I broke down and started to cry. I couldn’t help it. The thought of leaving this way of existence behind forever frightened me. I wanted to be here with Lori. I didn’t want us to be anything other than this. Donald may have been right. Perhaps this wasn’t living, but in my mind it was better than being pure energy and never knowing the touch and kisses of the girl who had captured my heart. I had waited sixteen years for this, and now I was only going to get it for an instant. A brief moment in time that some would say isn’t even real. But it was real to me. Whether I was a ghost or not didn’t matter; I was still in love. 

“Well, if you don’t want to see them bring up the bodies, we better go.” Brian pointed towards the bridge. “Looks like a few of them just went down.” 

“Yeah,” I agreed. “Let’s go. My body is going to have to get up and catch me.” 

Lori squeezed my hand to reassure me. “We’ll be okay.”  

“Yeah, I know we will. But we won’t be like this. You and me together. And that scares me to no end. I just found you.” 

She smiled and kissed me lightly on the lips. “For the record, I found you. Stop trying to take credit.” She smiled to let me know she was just being playful and trying to lighten my mood. 

“Come on, lovebirds,” Brian interrupted. “We can argue who found who later.” 

He was right. We had to get out of there. I didn’t know where we were supposed to go, but I didn’t want to be there. So, we left the river bank and returned to the road. Within a few minutes we had caught a ride on a white pickup driven by a young man who was apparently taking his little sister into town for some trick or treating fun. She was dressed as Strawberry Shortcake, and though she was younger than Dawn, it made me think of Lori’s kid sister. I didn’t say anything to Lori, because I knew how hard it was on her. She was probably the bravest girl I ever met, but I knew she worried about her broken up family, and leaving Dawn on her own was not something she wanted to think about.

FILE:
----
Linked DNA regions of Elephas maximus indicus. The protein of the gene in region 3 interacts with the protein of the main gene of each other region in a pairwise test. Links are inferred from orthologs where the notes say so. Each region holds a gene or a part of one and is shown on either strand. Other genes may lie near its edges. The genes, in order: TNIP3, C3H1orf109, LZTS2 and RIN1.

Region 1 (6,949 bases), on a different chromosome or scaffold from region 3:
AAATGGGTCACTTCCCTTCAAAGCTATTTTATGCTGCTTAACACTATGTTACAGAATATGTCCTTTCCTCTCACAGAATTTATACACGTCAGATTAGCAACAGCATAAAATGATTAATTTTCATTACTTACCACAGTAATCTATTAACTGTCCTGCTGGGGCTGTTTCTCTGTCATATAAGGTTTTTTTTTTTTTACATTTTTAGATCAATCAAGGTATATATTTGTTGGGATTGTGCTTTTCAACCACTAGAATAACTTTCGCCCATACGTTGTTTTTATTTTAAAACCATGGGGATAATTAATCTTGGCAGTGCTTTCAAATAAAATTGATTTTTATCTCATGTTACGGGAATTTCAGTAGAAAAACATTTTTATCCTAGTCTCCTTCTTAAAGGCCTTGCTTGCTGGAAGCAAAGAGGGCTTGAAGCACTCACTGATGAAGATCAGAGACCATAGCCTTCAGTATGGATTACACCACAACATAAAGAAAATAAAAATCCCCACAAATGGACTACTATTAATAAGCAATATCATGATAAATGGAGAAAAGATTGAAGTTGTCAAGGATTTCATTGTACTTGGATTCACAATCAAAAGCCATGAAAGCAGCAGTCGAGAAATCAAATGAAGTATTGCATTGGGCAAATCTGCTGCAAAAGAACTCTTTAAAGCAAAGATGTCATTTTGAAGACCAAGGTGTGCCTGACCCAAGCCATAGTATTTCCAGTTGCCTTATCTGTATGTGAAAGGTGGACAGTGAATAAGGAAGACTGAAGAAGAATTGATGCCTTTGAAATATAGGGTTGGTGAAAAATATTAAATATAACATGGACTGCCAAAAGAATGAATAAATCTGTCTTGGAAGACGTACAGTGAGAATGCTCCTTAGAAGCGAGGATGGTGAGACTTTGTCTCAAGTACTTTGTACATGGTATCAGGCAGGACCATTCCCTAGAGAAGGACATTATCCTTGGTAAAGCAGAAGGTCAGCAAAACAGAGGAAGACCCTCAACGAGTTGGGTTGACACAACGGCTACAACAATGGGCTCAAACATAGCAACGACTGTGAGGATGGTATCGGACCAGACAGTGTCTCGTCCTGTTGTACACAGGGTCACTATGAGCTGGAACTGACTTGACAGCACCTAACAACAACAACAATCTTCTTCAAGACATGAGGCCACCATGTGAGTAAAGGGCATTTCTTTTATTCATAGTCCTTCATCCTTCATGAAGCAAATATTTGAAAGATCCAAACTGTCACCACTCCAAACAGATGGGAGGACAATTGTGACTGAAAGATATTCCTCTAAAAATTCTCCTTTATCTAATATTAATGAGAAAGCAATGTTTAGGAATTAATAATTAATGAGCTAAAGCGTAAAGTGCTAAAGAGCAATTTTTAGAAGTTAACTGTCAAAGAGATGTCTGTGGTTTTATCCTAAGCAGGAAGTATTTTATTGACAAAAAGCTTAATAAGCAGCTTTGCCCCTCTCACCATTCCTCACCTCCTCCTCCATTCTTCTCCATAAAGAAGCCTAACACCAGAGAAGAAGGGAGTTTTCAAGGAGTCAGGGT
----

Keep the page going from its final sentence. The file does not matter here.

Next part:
The driver turned up the radio. I couldn’t blame him. After all, the song itself told him to, the singer telling us, “I need the music, gimme some more.” I needed the distraction of music too. Donald’s final passing had affected me greatly. It made me realize this wasn’t a game anymore. It wasn’t about playing pranks, raising hell, or even uncovering secrets. This was about last chances. Lost opportunities. Making the most out of every single moment. And while part of me agreed I needed to savor the time left, another side just asked the question, why bother? Soon, it would all be gone and none of it would matter. 

A squeeze of Lori’s hand brought me back to the moment. Our moment. 

“Hi there,” she said. 

“Hi.” 

“I’m going to miss this too, Chris.” 

“I know. It’s just all coming home to me now. Just how final this is. I feel like we go on in some shape of form, but its not like this. God made human contact the most beautiful thing ever.”  

She leaned over and kissed me on the cheek. Then she put her hand on my chin and turned my face to hers. “So, let’s make contact.” 

Her kiss was electric, hot like pure fire coursing through my very veins. It wasn’t the kiss of first loves, nor did it hold the awkwardness of youth. It was purely passion, hungry and denied, now wanting to indulge every romantic notion within that one kiss. My hands reached for her, fingertips finding her neck and wrapping themselves up in her dark hair. 

“Somebody needs a room,” Kelly giggled. 

“Hell, somebody needs the whole motel,” Brian added. 

We couldn’t help but laugh, but then a parade of sirens reached our ears and the mood among us all changed again. Several ambulances sped by, heading back the way we had come, towards the river. My guess was they were to carry back whatever bodies they found on the bus. I could tell by the looks on everyone else’s faces that they were thinking the same.